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Image by Claire Miskimmin


Seattle-born actress Frances Farmer (1913-1970), a rising star in the 1930s, is remembered today more for her unfortunate life story than for her once promising career. Talented and beautiful, Farmer was also wilful, troubled, and self-destructive.


At 22, Frances Farmer moved to New York City to pursue stage acting. She ended up signing a seven-year contract with Paramount Pictures and starring in 15 films instead. Farmer originally wanted to be a journalist and even got her degree in the field, but her mother encouraged her otherwise. Farmer decided to go with it when the contract came but always intended to be on the stage instead of the screen.



After a period of increasingly erratic behaviour, she was declared legally insane and institutionalised in 1944. Released in 1950, she spent the rest of her life in relative obscurity. Since her death in 1970, however, she has become something of a cult figure, the subject of three books, three movies (the best known of which is the 1982 film Frances, starring Jessica Lange), several off-Broadway plays, scores of magazine articles, and a song, "Frances Farmer Will Have Her Revenge on Seattle" by Kurt Cobain, which includes this line: "She'll come back as fire, to burn all the liars, and leave a blanket of ash on the ground."

The standard version of the Frances Farmer story goes like this: An idealistic young actress challenges the hypocrisy of her world and becomes the victim of a spiteful mother, a vengeful Hollywood, and a cabal of callous and arrogant psychiatrists. Together they force her into a state mental hospital, where she is brutalised by electric shock and other barbaric treatments; raped by orderlies, fellow inmates, and soldiers from a nearby Army base; and eventually lobotomised. Her rebellious spirit finally shattered, she leaves the institution an atomised half-woman, only a shadow of the vibrant artist she had once been.

Whatever the true story, it has been eclipsed by the mythology. With the medical records closed and all the principal players long dead, little can be said with certainty about what really happened to Frances Farmer. Still, two things seem clear: the behaviour that landed her in an insane asylum half a century ago would scarcely raise an eyebrow today; and yet, had she not been institutionalised, she might well have been long forgotten.

Although she’s dead, something of Frances remains in her incomplete tale. There she stands, in the shadows, in the wings. She takes one last drag on her Kent, exhales, and, trailing a thin blanket of ash, steps onstage into our various incorrect versions of her life.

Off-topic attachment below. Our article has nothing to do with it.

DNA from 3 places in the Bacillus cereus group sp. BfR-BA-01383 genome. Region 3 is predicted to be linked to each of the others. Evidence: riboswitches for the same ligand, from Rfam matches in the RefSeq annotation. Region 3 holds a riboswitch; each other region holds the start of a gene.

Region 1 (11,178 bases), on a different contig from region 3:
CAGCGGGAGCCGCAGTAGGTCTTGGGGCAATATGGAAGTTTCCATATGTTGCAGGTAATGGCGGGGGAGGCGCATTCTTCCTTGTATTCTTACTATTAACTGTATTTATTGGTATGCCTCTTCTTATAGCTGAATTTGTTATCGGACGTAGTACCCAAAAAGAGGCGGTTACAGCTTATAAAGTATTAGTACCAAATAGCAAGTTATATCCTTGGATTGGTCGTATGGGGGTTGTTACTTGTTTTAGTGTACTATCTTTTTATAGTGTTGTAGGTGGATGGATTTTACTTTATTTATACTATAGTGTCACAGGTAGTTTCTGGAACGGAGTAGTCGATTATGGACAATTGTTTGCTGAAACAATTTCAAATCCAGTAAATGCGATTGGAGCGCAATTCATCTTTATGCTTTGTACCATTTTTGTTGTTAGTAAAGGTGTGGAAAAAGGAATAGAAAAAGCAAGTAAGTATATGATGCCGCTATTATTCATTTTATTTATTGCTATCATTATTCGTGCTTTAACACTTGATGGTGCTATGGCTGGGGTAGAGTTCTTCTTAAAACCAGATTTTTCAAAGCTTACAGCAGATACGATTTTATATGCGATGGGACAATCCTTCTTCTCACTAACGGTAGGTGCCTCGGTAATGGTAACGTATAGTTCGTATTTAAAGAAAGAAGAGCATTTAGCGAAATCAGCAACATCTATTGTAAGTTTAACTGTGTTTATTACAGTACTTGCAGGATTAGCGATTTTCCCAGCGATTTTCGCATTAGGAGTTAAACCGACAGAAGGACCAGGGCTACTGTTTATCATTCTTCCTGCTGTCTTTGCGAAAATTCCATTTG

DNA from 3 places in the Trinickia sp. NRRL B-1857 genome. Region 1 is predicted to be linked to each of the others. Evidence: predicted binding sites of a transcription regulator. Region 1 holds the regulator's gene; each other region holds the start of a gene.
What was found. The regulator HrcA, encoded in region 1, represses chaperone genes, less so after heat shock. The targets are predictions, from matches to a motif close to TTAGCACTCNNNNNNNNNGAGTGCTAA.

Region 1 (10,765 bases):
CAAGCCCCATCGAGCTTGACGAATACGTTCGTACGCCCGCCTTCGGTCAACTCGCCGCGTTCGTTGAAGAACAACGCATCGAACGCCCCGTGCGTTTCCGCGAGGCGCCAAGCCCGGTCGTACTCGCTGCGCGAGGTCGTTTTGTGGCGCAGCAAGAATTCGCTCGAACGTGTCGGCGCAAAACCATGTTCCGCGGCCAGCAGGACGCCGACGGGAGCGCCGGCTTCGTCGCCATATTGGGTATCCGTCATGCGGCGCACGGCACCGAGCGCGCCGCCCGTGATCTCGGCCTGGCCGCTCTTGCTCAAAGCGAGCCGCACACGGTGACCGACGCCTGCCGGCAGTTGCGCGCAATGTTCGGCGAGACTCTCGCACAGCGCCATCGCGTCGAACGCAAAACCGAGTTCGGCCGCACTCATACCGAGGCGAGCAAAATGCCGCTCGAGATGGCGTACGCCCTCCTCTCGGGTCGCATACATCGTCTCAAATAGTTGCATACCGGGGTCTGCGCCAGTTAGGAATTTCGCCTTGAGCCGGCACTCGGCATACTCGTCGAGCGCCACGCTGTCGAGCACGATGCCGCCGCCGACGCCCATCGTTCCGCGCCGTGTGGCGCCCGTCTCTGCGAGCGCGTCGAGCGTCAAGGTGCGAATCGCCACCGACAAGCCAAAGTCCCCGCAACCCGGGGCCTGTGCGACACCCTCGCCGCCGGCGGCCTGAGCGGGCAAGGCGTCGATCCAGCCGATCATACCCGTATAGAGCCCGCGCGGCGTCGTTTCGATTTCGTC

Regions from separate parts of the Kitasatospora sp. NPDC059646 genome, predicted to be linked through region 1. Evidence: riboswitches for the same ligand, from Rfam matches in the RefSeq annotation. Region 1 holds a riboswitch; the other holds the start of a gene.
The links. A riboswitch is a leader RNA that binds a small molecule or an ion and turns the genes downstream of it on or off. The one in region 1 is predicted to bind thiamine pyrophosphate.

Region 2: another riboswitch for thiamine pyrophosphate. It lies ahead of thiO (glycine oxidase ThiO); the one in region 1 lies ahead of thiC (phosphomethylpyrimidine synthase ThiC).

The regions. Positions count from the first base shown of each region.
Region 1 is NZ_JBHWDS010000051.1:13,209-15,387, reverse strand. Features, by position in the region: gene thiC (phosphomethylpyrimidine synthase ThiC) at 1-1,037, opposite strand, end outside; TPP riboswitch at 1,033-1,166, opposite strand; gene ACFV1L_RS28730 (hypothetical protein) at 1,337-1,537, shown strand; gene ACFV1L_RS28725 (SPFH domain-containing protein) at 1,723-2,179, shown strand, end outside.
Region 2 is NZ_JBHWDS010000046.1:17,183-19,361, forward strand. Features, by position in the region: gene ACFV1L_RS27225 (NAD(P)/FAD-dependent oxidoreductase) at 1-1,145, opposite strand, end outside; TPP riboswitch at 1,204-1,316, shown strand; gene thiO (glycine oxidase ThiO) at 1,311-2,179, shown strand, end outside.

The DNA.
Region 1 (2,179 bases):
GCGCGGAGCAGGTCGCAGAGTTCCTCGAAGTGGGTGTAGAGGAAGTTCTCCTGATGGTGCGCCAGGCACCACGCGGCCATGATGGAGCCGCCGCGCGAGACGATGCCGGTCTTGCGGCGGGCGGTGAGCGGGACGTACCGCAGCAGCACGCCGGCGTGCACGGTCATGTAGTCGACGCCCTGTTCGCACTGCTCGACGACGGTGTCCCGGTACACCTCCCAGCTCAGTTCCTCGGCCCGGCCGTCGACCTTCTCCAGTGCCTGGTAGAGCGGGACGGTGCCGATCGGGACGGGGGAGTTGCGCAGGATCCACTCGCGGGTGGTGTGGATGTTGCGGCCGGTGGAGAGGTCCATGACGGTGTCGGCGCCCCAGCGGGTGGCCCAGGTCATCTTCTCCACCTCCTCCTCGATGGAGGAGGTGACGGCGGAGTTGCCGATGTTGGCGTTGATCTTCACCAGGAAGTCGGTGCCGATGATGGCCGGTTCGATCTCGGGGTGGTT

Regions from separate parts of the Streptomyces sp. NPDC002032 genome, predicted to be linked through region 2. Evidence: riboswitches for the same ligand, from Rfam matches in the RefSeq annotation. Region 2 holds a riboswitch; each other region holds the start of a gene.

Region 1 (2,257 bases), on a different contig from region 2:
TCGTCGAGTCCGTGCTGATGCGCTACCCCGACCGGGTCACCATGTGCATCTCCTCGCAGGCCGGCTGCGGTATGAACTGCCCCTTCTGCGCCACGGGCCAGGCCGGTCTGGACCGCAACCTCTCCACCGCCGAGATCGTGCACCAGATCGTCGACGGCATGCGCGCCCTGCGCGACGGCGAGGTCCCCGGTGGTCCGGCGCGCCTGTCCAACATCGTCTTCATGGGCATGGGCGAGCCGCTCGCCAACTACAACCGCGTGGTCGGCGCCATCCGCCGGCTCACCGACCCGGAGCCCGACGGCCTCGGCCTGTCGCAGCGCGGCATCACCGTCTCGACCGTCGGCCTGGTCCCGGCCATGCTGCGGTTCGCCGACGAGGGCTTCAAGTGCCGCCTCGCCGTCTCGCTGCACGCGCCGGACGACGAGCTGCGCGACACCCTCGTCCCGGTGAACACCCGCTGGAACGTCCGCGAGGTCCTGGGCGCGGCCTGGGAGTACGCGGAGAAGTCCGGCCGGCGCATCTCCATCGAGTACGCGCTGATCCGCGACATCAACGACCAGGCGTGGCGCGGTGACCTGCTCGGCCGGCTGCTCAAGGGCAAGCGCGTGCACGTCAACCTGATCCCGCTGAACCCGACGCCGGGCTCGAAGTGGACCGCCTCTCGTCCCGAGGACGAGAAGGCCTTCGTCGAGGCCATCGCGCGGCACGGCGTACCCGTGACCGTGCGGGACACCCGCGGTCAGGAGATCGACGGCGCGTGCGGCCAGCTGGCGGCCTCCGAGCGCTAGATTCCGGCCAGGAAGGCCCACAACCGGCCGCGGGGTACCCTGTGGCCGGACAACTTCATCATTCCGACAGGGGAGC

She’ll come back as fire

To burn all the liars

Leave a blanket of ash on the ground...


Words by Cheryl Gault



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Love,

Cheryl and Lyndsey x


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I am a hopeful mother.

Mothers come in all versions, it is as wide a question as could be. I hope i’m a good mother, but i’m painfully aware that it’s not as simple as that. My new experience of motherhood has been relatively normal and beautiful, sad, euphoric, hard and joyful.

I am a working mother.

Work: activity involving mental or physical effort done in order to achieve a purpose or result.

Before I had a baby my work was one of the most important things in my life. I work at a major contemporary art gallery in the exhibitions department and it’s part of my role to extract meaning and interpret difficult subjects within contemporary artworks. It’s what I always wanted to do and I have spent a large part of my life working to get to do it. The work is immensely rewarding and has exposed me to so many fascinating conversations, ideas and people from all over the world.

If I use the tools and framework to understand art (which has taken years to learn, including two degrees) to look at the concept of motherhood, or more particularly my relationship with the concept of motherhood, I struggle. No matter how hard I try, or which way I phrase it I simply cannot interpret or explain the day to day reality of becoming a mother. I doubt I should even use this framework to do this, but I can only use what I know. I sit in front of the same laptop and look out the same window as I do when working, so how do I separate this out? It’s still me, looking at art, looking at my life, trying to work it out as I type. Here I am, another woman, another mother, futilely figuring out how to ‘have it all’. (I put this in inverted commas because who really wants it all?) I read it all the time, coming up again and again in articles, books, podcasts, conversations. How to have it all and not feel like you’re failing at everything. I don’t have the answer, I don’t believe anyone does… maybe something about believing in yourself…

I am a new mother.

To start with, the reality of actually giving birth to a baby shocked me. It was traumatic, terrifying, and mentally numbing. I was in the hospital for three days after the birth, scared to fall asleep, scared to be left with my new baby and scared to go home. Some things didn’t go right, but ultimately I was gifted, I had this little boy who was mine. The nitty gritty tale of life with a newborn followed. We didn’t sleep much, but we helped each other, it was hard but we were in love with ‘the three of us’. I found the first year tough, I don’t have any advice about it, nipple cream didn’t even work for me, it’s a hard time. Somehow you just eventually find yourself on the other side of a year and things start to become recognisable again.

I am a growing mother.

So back to normal-ish life. When I am lost for words, I tend to look around me to see how others cope, how they interpret things and I can’t think of anyone better than artists to do this.